Sir Richard Branson has staked a claim on 10 supersonic jets that could offer “affordable” 3.5 hour flights between London and New York.
Branson has signed an option to buy 10 next-generation supersonic jets that may introduce 3.5 hour flights between London and New York for the round-trip price of $5,000.
“Richard has long expressed interest in developing high-speed flight and building high speed flight R&D through Virgin Galactic and our manufacturing organisation, The Spaceship Company,” a Virgin Group spokeswoman said.
“We can confirm that The Spaceship Company will provide engineering, design and manufacturing services, flight tests and operations and that we have an option on the first 10 airframes. It is still early days and just the start of what you’ll hear about our shared ambitions and efforts.”
Branson is partnering not with Boeing or Lockheed Martin – legacy aircraft makers that are also working on new supersonic jets – but Boom, a Denver-based start-up, that hopes to beat competition to market by using existing technology that would not need to seek approval by regulators.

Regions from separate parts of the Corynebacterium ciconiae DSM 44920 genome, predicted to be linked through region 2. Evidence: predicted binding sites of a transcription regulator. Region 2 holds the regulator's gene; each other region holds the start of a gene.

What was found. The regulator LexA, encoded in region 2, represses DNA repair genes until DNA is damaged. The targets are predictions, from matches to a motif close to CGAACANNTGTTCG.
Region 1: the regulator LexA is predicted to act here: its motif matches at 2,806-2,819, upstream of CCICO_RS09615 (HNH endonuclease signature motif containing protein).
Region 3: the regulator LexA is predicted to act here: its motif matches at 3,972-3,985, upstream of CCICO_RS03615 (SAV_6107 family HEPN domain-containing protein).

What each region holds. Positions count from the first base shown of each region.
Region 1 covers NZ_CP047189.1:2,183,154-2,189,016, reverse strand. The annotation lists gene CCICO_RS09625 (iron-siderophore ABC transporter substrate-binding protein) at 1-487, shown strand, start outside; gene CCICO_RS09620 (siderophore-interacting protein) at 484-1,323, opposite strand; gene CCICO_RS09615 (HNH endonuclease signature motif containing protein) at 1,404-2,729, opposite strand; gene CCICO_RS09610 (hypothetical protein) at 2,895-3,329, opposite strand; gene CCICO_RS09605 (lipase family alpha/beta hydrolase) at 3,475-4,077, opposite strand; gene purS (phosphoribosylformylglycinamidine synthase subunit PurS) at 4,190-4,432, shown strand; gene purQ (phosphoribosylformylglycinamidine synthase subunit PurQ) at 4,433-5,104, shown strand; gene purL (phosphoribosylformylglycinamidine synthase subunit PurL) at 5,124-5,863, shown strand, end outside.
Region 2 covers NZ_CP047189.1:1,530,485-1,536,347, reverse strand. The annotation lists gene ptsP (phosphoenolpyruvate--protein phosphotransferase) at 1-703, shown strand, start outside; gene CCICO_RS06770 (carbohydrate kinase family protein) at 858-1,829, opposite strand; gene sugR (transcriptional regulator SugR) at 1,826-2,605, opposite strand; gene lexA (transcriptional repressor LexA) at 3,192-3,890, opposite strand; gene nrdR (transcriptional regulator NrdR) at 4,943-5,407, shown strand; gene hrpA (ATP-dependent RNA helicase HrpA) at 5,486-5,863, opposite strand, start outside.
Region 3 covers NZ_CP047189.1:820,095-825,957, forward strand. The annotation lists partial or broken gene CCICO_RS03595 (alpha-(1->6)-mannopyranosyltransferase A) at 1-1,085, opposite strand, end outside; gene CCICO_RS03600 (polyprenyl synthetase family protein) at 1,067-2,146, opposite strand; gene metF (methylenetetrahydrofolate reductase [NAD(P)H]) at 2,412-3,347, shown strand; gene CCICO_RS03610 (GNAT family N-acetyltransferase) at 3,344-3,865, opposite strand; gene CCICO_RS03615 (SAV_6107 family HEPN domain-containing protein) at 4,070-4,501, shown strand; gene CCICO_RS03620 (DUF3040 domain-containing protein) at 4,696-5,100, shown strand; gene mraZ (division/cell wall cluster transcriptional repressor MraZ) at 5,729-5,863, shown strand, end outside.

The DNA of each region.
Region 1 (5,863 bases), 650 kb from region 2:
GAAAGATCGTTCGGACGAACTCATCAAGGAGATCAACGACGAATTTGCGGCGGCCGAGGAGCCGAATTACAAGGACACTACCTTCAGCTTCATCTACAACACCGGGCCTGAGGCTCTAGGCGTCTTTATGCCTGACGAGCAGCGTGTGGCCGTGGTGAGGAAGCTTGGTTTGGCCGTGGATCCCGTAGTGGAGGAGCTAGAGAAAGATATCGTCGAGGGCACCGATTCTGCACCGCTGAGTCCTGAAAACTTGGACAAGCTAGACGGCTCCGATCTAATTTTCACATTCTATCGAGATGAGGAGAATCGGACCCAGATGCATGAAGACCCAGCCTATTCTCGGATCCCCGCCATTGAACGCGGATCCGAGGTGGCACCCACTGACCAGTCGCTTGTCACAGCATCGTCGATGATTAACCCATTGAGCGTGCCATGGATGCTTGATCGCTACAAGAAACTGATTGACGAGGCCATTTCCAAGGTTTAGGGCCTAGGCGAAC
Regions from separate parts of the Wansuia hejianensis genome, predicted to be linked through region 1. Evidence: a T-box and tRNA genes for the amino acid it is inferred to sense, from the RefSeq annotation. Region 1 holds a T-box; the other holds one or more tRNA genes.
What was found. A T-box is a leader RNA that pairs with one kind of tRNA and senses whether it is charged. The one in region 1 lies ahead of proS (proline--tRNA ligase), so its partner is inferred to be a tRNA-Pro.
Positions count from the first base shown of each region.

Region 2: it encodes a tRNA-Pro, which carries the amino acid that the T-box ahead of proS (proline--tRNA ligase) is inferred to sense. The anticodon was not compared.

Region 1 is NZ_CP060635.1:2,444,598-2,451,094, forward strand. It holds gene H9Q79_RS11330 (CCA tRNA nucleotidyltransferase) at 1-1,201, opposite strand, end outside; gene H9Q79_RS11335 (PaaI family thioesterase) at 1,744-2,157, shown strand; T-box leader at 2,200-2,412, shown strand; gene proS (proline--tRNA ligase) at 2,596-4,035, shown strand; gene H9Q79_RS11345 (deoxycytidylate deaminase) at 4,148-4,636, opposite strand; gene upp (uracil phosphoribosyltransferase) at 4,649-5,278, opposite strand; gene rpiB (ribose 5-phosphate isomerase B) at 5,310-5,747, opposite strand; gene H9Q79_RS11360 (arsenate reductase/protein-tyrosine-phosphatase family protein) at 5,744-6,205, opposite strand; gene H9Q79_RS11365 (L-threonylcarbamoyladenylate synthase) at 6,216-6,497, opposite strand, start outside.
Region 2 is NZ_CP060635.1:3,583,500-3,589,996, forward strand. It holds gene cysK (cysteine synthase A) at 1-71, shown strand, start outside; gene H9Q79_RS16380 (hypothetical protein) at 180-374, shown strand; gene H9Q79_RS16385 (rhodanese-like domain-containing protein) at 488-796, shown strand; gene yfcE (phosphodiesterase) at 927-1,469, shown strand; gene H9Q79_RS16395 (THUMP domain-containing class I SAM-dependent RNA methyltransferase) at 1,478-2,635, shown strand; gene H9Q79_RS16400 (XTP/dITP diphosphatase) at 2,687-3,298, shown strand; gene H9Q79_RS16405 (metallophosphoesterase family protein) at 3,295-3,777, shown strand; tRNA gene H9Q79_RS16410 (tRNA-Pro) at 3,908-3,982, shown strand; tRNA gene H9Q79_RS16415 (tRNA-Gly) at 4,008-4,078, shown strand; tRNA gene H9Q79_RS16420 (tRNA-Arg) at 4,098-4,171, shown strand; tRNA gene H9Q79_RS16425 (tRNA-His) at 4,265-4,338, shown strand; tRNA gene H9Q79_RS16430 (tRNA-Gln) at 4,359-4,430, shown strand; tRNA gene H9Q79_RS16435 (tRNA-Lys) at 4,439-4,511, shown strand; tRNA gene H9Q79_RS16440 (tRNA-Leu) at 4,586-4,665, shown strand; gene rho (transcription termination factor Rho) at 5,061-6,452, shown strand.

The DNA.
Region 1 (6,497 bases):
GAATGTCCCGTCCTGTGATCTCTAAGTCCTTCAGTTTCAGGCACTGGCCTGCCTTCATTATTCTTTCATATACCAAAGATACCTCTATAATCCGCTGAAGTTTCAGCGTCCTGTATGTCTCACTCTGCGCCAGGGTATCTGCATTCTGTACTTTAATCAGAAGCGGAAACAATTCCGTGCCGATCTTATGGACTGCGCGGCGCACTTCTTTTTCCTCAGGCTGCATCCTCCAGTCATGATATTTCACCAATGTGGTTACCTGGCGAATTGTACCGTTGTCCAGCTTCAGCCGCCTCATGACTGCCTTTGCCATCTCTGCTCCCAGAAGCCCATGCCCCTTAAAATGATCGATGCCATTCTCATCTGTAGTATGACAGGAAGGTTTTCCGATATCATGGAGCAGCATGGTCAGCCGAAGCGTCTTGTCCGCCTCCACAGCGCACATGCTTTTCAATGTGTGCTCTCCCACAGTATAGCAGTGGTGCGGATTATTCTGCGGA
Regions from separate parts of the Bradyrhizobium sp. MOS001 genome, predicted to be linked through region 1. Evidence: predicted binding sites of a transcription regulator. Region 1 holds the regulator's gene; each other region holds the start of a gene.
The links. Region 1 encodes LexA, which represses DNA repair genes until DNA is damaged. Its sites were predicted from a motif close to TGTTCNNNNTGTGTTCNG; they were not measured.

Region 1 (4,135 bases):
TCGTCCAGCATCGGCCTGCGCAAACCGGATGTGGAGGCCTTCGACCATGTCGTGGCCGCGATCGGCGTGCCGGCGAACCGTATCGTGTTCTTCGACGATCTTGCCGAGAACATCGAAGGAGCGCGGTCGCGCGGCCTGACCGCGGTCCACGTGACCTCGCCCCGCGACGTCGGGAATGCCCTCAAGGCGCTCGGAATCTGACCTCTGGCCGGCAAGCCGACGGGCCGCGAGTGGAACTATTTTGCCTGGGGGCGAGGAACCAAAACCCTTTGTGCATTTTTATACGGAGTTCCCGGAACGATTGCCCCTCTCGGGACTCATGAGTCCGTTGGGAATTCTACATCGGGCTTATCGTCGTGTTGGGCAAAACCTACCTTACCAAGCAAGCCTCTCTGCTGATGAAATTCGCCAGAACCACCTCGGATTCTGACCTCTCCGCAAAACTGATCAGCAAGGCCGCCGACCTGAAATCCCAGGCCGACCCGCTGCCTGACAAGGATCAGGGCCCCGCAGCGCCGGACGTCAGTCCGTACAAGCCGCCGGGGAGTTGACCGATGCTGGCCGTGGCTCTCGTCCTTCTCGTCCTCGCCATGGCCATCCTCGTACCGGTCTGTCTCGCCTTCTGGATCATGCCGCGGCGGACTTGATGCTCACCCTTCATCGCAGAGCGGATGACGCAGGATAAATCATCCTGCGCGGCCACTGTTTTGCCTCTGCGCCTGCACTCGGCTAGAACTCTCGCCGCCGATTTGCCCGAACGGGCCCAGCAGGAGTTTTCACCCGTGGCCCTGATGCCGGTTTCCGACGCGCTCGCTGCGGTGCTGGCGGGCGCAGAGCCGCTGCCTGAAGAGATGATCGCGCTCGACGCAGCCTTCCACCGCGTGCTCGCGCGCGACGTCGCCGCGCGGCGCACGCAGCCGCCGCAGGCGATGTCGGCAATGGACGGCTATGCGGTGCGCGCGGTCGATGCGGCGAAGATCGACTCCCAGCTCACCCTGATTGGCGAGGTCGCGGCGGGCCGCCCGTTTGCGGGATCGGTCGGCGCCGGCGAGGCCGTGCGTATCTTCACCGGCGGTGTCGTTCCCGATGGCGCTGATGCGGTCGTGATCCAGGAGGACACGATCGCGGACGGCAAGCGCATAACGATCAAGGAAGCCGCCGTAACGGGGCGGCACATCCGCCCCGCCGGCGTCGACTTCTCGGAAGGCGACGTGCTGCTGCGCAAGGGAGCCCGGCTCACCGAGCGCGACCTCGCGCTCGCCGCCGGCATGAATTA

Boom has unveiled a design for a 40-seat jet that can fly at Mach 2.2, which means a London to New York flight would take 3 hours and 24 minutes at 60,000ft. At that height, each of the 40 passengers would be able to view the curvature of the earth from window seats split either side of the aisle.
While $5,000 for a round-trip doesn’t sound cheap, Boom’s founder said it’s significantly cheaper than Concorde, which cost $20,000 a ticket and had 100 seats to fill.
The Boom website advertises a dream of “leaving New York in the morning, making afternoon meetings in London, and being home to tuck your kids into bed”.
“The idea is for a plane that goes faster than any other passenger plane built before, but for the same price as business class,” Blake Scholl, Boom founder and chief executive officer, told Bloomberg.
A prototype plane is planned by the end of next year and commercial flights could begin in “a few years”, Scholl has said.
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